Bringing Their Stones Home
A plan to return misplaced headstones to the Dane County Hospital & Home Cemetery.
The Dane County Hospital and Home Cemetery
...is a small rectangular plot of land on Verona, Wisconsin's east side, surrounded by modern development. Built to serve as a burial ground for residents of the former Dane County Poor House, Poor Farm, and Asylum from the 1880s to around 1950, approximately 440 people are known to be buried there. People were admitted to these institutions due to reasons such as mental or physical illness, family abandonment, old age, being poor, homeless, or otherwise not being able to care for oneself. Over half of those buried here were born outside of the United States in places such as Norway, Germany, Ireland, Sweden, or England.
Both a 1949 photograph and the memories of longtime Verona residents recall rows of numbered headstones originally being present. In the 1950s, all headstones were removed and discarded. The exact reason is unknown, but the local belief is this was done to facilitate easier maintenance. The actual burials are still present.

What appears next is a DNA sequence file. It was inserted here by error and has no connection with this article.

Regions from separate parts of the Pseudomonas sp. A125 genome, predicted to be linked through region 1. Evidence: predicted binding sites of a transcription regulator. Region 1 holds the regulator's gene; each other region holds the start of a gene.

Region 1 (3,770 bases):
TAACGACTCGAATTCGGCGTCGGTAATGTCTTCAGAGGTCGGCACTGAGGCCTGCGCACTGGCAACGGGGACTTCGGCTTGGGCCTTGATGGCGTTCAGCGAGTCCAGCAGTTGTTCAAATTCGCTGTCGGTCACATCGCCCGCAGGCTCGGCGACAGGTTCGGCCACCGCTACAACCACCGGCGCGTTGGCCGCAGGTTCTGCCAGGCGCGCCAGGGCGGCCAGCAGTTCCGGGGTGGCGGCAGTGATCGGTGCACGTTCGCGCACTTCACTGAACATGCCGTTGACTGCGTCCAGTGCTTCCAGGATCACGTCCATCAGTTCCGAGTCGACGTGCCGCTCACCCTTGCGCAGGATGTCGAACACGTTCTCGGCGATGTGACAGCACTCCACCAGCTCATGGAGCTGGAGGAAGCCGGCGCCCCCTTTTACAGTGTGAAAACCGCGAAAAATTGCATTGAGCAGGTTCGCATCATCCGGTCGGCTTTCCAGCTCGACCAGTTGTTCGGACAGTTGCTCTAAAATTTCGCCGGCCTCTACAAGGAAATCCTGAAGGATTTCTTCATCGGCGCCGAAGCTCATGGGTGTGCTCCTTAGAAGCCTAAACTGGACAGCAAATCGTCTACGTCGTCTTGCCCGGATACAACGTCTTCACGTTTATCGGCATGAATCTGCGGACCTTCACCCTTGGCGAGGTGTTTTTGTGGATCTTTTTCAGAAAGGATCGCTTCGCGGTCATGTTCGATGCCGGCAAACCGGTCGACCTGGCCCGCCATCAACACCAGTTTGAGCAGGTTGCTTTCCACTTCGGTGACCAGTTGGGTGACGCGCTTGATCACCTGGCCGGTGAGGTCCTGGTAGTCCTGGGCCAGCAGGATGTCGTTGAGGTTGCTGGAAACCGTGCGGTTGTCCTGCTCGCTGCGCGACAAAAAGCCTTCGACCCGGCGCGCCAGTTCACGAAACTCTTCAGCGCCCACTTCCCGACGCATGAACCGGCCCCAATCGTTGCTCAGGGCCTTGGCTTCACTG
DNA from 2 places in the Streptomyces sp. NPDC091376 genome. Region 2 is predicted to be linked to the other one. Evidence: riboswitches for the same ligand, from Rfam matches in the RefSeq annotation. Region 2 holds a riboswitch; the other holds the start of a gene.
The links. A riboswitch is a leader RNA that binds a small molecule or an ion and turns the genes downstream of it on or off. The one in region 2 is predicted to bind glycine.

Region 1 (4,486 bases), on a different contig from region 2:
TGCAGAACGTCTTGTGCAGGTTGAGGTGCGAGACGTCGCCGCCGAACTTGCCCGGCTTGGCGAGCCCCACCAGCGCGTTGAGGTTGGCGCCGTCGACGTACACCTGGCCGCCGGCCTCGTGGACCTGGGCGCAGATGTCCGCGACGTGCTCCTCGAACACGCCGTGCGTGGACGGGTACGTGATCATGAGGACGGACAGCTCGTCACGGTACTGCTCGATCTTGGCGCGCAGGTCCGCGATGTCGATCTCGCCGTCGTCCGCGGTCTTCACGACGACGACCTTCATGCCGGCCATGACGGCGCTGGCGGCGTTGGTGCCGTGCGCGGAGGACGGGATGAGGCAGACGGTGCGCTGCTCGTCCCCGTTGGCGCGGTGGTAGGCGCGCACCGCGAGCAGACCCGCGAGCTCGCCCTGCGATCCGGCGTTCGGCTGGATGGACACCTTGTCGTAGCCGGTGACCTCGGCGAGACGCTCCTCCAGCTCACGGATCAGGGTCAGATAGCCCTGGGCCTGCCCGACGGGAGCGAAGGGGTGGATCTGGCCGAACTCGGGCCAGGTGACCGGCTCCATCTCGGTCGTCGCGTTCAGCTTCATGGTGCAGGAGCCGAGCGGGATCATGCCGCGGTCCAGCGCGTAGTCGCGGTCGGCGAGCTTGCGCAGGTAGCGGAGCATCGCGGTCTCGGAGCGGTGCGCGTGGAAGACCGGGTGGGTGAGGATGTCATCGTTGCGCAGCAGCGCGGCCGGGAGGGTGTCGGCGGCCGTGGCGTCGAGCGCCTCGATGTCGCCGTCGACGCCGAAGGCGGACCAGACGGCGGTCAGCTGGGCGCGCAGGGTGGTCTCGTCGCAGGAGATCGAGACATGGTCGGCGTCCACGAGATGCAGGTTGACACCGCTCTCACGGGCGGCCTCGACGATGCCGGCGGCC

Free of any obvious marking for decades, the cemetery became overgrown and largely forgotten. In 1993 a group of Verona residents, several with connections to the Poor Farm and its former patients, erected a commemorative plaque (seen above) and corner markers to the plot. Headstones were still absent and unaccounted for.
It has since been discovered that in 1959 an employee of the Poor Farm recovered and reused a quantity of the discarded headstones for landscaping pavers at his new house on Verona's southeast side. This house is on its fourth family now, and the current family is working with the Verona Area Historical Society to return these stones to the cemetery. The family has been able to locate and recover 79 headstones - some buried under decades of accumulation.
Putting Them Back, Righting a Wrong
Thankfully, plot maps still exist detailing the layout of the cemetery and the locations and names of each burial. The most recent map made in 1945 also indicates the presence of buried iron stakes for reference. Three of these stakes were located with a metal detector in 2017 and have been used to measure out the location of each recovered headstone's grave as closely as possible.
The Verona Area Historical Society's "Bringing Their Stones Home Project" began in 2016 by securing the appropriate permissions necessary to work in this historic cemetery. We also learned non-destructive ways to re-install the old marble headstones above each grave using small ground holes filled with compacted gravel to facilitate drainage, resist winter cycle heaving, and not damage the headstones. Small pavers are loosely placed around each stone's base to assist with grounds maintenance. Some of the stones had been broken in their half century away and have been carefully repaired with an approved epoxy.